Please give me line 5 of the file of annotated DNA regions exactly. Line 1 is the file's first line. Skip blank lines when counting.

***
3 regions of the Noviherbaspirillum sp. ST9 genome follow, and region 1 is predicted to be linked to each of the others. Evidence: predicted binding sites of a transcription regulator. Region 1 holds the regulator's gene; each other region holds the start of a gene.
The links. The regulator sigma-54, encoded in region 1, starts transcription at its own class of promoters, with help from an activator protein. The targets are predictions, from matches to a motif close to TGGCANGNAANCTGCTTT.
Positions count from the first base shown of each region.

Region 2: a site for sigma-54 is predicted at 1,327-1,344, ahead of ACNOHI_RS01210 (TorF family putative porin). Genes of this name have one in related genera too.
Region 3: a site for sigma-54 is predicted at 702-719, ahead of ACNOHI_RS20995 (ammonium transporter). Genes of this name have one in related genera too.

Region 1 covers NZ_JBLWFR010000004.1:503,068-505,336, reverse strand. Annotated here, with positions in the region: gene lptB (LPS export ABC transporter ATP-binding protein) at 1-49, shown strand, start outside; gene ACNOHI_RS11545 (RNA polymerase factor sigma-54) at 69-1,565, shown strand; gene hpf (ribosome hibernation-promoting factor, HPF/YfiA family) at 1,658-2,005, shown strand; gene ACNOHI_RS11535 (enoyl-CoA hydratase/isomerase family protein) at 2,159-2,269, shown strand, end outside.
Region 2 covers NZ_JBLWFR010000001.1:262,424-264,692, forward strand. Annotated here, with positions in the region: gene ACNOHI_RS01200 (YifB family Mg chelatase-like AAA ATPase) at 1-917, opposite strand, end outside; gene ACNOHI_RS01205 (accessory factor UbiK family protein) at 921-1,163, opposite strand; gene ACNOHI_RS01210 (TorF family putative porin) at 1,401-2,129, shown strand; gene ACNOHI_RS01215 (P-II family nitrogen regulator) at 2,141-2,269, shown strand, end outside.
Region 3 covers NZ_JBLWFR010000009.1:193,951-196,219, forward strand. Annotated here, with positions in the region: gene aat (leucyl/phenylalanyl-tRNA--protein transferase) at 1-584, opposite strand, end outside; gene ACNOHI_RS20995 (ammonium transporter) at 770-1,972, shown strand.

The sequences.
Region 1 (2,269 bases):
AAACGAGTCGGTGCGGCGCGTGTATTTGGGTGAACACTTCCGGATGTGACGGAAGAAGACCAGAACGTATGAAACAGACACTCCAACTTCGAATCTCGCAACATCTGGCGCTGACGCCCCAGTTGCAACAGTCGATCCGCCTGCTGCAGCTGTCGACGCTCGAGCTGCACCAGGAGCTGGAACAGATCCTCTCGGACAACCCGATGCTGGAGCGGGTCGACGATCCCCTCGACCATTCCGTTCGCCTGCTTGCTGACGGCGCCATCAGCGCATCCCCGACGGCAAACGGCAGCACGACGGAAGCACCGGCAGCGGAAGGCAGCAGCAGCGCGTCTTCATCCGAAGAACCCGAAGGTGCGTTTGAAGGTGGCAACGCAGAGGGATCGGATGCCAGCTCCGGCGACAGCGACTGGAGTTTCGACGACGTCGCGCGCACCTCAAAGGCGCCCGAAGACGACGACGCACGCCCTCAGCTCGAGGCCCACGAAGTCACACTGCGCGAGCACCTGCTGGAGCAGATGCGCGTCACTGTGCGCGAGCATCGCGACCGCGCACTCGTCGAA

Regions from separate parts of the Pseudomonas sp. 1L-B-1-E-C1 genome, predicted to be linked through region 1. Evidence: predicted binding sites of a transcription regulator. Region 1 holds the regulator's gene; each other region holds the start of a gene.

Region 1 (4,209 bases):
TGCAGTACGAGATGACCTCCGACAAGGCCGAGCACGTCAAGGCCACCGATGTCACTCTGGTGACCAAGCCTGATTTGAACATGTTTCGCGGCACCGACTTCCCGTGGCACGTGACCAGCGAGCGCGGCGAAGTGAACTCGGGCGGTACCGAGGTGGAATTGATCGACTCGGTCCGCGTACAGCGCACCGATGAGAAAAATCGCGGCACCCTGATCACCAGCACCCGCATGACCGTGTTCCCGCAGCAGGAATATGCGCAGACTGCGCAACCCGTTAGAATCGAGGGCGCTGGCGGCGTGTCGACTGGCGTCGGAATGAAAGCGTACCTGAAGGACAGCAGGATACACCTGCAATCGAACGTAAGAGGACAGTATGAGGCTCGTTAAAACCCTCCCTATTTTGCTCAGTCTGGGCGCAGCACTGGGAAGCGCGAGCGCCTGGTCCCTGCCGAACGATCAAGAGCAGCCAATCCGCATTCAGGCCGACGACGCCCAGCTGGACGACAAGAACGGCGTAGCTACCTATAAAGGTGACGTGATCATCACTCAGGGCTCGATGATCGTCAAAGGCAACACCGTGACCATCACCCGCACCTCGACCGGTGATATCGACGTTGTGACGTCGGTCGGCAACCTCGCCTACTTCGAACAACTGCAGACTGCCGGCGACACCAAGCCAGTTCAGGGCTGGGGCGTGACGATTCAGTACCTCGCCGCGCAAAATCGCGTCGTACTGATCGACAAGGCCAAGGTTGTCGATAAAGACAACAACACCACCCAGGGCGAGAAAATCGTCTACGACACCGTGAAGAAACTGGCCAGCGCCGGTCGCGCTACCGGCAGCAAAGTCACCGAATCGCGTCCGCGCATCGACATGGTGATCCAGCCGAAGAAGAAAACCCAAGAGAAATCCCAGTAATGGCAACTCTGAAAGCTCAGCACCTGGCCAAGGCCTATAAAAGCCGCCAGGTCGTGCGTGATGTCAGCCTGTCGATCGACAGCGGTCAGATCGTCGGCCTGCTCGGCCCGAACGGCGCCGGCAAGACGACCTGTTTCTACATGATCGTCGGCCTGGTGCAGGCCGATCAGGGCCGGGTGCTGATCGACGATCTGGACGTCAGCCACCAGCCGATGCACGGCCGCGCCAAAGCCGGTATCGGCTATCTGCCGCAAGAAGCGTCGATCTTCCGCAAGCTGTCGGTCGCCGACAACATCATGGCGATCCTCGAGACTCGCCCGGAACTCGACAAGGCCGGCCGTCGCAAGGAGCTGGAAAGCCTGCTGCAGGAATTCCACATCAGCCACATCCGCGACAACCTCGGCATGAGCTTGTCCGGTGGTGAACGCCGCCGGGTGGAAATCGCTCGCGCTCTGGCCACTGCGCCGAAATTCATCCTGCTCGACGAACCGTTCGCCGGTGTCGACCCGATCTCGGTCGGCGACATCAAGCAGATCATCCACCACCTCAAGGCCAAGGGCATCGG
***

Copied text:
Region 3: a site for sigma-54 is predicted at 702-719, ahead of ACNOHI_RS20995 (ammonium transporter). Genes of this name have one in related genera too.